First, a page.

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June, 25, 2016

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Commentary > China Post > Frank Ching
For a country that believes strongly in noninterference in other countries' internal affairs, China, oddly, is constantly telling other countries what they can and cannot talk about.
 
The Hong Kong National Party, whose ideas of Hong Kong independence were weighed and dismissed by older and, presumably, wiser heads in previous years, nonetheless has succeeded in getting the attention of Chinese officials and, in the process, brought to the forefront discussion of freedom of speech in Hong Kong, a right clearly upheld by the Basic Law.
 
The impact of the latest health-care scandal in mainland China, this time involving the sale of illegal vaccines, is spreading as officials acknowledge that more than two-thirds of the country's provinces are affected.
 
The shock announcement that China and the Gambia have re-established diplomatic relations raises the specter of a return to the cross-straits diplomatic rivalry via checkbook diplomacy that prevailed before Ma Ying-jeou became the island's leader in 2008.
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Over the last quarter century, China's economy grew at a phenomenal rate, its diplomatic influence now reaches every corner of the world and its military might is rapidly approaching the level of American military power. Nevertheless, in one area, China remains extremely vulnerable: its human rights practices.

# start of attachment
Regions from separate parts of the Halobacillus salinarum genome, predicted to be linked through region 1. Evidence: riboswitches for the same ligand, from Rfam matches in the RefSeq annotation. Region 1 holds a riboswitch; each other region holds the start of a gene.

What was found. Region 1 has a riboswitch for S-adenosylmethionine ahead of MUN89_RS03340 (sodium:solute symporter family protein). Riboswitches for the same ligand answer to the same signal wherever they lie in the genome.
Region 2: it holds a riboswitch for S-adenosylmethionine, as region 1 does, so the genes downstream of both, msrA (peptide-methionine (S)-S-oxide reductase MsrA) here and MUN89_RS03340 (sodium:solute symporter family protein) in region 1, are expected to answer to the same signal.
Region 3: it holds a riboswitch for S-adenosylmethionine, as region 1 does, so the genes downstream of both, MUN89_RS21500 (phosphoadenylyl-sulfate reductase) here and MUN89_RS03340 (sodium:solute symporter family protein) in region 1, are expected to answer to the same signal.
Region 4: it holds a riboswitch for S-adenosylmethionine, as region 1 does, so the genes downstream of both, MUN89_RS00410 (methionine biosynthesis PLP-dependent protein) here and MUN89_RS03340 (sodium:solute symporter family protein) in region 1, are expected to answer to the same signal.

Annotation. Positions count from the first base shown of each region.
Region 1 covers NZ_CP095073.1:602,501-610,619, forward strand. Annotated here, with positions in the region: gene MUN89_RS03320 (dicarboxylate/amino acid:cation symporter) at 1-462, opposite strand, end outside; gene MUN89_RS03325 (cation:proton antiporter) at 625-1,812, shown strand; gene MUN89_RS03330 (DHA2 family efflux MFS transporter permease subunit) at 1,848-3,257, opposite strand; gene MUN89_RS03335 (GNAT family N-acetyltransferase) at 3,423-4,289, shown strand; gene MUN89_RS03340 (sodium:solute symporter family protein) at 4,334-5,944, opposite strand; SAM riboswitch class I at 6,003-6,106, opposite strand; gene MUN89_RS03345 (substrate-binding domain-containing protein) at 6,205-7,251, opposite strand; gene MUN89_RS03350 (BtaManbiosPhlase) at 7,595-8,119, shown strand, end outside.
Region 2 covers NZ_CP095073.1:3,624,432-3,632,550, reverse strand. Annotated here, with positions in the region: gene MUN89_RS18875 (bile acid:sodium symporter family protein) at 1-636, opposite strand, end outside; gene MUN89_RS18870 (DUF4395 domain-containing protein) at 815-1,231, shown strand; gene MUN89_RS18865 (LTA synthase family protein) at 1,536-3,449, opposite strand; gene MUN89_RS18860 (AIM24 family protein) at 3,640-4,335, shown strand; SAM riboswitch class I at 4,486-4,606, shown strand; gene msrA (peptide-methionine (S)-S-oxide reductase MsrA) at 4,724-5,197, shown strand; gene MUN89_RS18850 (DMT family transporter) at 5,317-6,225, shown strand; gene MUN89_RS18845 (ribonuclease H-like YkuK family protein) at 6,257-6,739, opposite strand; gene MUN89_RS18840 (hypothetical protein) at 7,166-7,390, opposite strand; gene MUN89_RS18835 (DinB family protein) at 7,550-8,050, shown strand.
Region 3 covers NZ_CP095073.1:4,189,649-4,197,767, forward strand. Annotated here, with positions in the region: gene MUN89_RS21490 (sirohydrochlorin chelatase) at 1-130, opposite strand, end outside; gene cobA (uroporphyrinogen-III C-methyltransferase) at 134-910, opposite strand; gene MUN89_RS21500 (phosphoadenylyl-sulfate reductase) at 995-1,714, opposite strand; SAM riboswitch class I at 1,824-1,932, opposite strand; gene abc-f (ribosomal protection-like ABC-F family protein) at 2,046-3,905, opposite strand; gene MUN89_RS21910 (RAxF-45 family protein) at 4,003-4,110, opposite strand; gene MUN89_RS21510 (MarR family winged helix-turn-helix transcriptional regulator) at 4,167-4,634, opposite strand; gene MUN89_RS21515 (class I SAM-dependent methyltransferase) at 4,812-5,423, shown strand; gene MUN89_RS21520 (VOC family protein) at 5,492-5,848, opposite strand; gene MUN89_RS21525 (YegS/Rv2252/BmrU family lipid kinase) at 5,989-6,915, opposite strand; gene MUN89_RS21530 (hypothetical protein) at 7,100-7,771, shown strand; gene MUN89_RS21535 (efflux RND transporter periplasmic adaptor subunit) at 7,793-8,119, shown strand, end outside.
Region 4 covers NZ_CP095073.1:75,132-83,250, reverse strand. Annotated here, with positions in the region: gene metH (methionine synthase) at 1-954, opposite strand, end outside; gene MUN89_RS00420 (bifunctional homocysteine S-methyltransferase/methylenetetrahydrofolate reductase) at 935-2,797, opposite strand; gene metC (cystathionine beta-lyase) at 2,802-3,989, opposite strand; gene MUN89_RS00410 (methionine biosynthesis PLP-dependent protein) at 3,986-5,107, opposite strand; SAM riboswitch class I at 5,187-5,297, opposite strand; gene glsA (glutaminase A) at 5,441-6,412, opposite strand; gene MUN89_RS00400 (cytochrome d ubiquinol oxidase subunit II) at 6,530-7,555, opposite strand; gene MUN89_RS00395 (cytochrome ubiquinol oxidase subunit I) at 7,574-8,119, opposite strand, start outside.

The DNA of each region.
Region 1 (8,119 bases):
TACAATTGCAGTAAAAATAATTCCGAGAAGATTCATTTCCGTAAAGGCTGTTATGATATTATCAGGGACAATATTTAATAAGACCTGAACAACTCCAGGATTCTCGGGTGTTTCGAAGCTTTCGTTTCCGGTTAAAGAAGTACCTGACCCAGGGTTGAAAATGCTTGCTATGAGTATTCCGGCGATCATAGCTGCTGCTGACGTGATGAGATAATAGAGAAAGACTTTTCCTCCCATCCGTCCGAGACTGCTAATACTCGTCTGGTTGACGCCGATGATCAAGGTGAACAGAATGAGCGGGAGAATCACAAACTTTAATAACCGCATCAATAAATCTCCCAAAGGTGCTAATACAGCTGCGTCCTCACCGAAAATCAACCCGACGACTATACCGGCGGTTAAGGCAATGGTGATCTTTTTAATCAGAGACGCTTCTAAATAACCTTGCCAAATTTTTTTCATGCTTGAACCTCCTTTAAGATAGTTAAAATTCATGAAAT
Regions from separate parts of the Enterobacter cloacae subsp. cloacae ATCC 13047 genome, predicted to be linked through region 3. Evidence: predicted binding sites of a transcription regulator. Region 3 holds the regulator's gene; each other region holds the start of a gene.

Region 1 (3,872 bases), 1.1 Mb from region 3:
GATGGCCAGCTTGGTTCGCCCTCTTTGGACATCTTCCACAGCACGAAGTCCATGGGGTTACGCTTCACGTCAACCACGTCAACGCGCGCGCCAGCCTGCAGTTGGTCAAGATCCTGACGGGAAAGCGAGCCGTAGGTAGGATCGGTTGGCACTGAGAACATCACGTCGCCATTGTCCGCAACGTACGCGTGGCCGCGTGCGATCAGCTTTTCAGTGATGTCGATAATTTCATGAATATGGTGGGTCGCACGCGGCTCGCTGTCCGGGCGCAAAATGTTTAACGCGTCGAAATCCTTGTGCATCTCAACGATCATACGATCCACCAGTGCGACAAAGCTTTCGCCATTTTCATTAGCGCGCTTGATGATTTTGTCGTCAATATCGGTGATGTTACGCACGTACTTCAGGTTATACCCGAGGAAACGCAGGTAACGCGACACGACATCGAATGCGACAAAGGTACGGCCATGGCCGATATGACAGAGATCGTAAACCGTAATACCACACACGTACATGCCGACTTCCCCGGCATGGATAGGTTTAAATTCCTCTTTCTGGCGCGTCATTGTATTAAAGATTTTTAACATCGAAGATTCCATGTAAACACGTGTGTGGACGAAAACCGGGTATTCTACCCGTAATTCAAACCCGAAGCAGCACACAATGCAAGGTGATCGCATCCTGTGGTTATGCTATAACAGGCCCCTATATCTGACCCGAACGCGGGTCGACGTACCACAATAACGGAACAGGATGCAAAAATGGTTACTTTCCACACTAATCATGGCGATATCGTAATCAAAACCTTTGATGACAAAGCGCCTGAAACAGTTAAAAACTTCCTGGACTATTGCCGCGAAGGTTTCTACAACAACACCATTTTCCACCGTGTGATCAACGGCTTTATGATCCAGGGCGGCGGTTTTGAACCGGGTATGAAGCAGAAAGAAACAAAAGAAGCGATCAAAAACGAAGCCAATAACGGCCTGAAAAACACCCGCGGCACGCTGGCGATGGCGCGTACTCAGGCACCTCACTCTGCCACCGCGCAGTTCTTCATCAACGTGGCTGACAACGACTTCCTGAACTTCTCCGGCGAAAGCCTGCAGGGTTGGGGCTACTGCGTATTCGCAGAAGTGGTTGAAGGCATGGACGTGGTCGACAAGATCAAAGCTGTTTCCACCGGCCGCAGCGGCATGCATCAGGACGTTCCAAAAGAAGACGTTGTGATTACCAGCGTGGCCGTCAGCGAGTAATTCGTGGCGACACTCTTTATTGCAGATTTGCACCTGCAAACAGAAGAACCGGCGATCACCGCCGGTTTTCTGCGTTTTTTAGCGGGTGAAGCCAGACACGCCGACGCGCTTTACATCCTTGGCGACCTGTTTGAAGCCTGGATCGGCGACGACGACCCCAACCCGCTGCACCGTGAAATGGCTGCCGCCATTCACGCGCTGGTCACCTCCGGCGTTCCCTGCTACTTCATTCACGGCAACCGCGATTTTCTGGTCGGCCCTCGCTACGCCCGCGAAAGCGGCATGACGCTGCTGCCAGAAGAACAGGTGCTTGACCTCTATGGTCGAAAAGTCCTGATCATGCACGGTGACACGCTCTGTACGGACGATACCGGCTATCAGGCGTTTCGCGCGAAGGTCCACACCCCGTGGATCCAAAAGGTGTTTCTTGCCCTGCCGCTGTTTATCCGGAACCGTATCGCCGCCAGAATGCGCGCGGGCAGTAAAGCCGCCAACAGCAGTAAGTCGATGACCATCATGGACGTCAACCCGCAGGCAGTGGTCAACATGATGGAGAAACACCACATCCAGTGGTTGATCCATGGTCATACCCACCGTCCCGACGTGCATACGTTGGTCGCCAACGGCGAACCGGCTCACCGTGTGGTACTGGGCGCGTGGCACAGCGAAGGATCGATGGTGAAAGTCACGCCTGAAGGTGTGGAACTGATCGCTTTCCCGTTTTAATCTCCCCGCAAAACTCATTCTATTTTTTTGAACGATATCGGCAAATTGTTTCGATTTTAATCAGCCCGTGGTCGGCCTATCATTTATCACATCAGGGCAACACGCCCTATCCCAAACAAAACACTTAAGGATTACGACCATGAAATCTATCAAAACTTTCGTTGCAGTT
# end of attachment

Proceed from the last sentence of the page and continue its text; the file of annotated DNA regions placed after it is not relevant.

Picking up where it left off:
The case of the disappearance of five Hong Kong booksellers, who all turned up in China, has rocked Hong Kong society to its core, shaking confidence in the mainland's promises of "one country, two systems." At the same time, it has placed China under a microscope with governments around the world accusing Beijing of rampant violation of human rights and international norms by abducting individuals and taking them to the mainland.
 
The visit of Chinese Foreign Minister Wang Yi to the United States illustrates the seemingly schizophrenic relationship between the two countries that makes the word frenemies seem so appropriate.
 
China has reacted mildly -- to some extent even positively -- to the special U.S.-ASEAN summit meeting hosted last week by Barack Obama at the Sunnylands estate in Rancho Mirage in California, the first such meeting to be held in the United States.
 
North Korea's provocative launch of a rocket on Sunday, triggering off another emergency session of the United Nations Security Council, came barely a month after Pyongyang conducted its fourth nuclear test. The rocket launch added urgency to the Security Council's latest efforts to put in place additional economic sanctions after the January nuclear test.
 
China, long accused by the United States of being a free rider by not contributing to the resolution of global issues, has taken a big step into the Middle East, with mainland Chinese leader Xi Jinping visiting Saudi Arabia, Egypt and Iran, strengthening the country's relations with the crisis-stricken region, but at the same time making it clear that it has its own strategic priorities.
 
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